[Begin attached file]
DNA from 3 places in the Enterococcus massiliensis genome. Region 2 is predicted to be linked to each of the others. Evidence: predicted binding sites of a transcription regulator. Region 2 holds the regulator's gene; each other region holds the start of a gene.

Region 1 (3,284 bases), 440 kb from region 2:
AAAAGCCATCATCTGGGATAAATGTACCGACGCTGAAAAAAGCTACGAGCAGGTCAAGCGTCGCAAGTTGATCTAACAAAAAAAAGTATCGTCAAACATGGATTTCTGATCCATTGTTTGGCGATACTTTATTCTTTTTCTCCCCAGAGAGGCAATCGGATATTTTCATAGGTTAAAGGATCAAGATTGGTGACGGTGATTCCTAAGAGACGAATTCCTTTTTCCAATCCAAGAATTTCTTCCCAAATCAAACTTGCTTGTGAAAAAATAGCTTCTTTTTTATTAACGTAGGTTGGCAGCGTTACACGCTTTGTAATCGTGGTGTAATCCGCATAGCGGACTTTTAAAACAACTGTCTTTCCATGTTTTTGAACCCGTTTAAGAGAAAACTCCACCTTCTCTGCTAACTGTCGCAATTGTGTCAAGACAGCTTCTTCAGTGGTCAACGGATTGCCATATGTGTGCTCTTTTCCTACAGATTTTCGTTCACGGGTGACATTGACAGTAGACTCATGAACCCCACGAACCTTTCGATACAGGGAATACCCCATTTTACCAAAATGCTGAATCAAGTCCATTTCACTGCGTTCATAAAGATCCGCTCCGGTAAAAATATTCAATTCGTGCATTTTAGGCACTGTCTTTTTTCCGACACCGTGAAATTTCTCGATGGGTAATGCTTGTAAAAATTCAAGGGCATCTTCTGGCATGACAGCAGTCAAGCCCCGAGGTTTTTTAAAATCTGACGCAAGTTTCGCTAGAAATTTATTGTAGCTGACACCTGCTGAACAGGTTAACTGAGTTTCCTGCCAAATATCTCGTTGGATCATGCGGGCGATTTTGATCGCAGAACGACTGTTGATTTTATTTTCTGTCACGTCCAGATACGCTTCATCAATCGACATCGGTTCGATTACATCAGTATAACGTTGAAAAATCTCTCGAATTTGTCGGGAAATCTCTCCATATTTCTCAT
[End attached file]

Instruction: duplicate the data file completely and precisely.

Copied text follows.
DNA from 3 places in the Enterococcus massiliensis genome. Region 2 is predicted to be linked to each of the others. Evidence: predicted binding sites of a transcription regulator. Region 2 holds the regulator's gene; each other region holds the start of a gene.

Region 1 (3,284 bases), 440 kb from region 2:
AAAAGCCATCATCTGGGATAAATGTACCGACGCTGAAAAAAGCTACGAGCAGGTCAAGCGTCGCAAGTTGATCTAACAAAAAAAAGTATCGTCAAACATGGATTTCTGATCCATTGTTTGGCGATACTTTATTCTTTTTCTCCCCAGAGAGGCAATCGGATATTTTCATAGGTTAAAGGATCAAGATTGGTGACGGTGATTCCTAAGAGACGAATTCCTTTTTCCAATCCAAGAATTTCTTCCCAAATCAAACTTGCTTGTGAAAAAATAGCTTCTTTTTTATTAACGTAGGTTGGCAGCGTTACACGCTTTGTAATCGTGGTGTAATCCGCATAGCGGACTTTTAAAACAACTGTCTTTCCATGTTTTTGAACCCGTTTAAGAGAAAACTCCACCTTCTCTGCTAACTGTCGCAATTGTGTCAAGACAGCTTCTTCAGTGGTCAACGGATTGCCATATGTGTGCTCTTTTCCTACAGATTTTCGTTCACGGGTGACATTGACAGTAGACTCATGAACCCCACGAACCTTTCGATACAGGGAATACCCCATTTTACCAAAATGCTGAATCAAGTCCATTTCACTGCGTTCATAAAGATCCGCTCCGGTAAAAATATTCAATTCGTGCATTTTAGGCACTGTCTTTTTTCCGACACCGTGAAATTTCTCGATGGGTAATGCTTGTAAAAATTCAAGGGCATCTTCTGGCATGACAGCAGTCAAGCCCCGAGGTTTTTTAAAATCTGACGCAAGTTTCGCTAGAAATTTATTGTAGCTGACACCTGCTGAACAGGTTAACTGAGTTTCCTGCCAAATATCTCGTTGGATCATGCGGGCGATTTTGATCGCAGAACGACTGTTGATTTTATTTTCTGTCACGTCCAGATACGCTTCATCAATCGACATCGGTTCGATTACATCAGTATAACGTTGAAAAATCTCTCGAATTTGTCGGGAAATCTCTCCATATTTCTCAT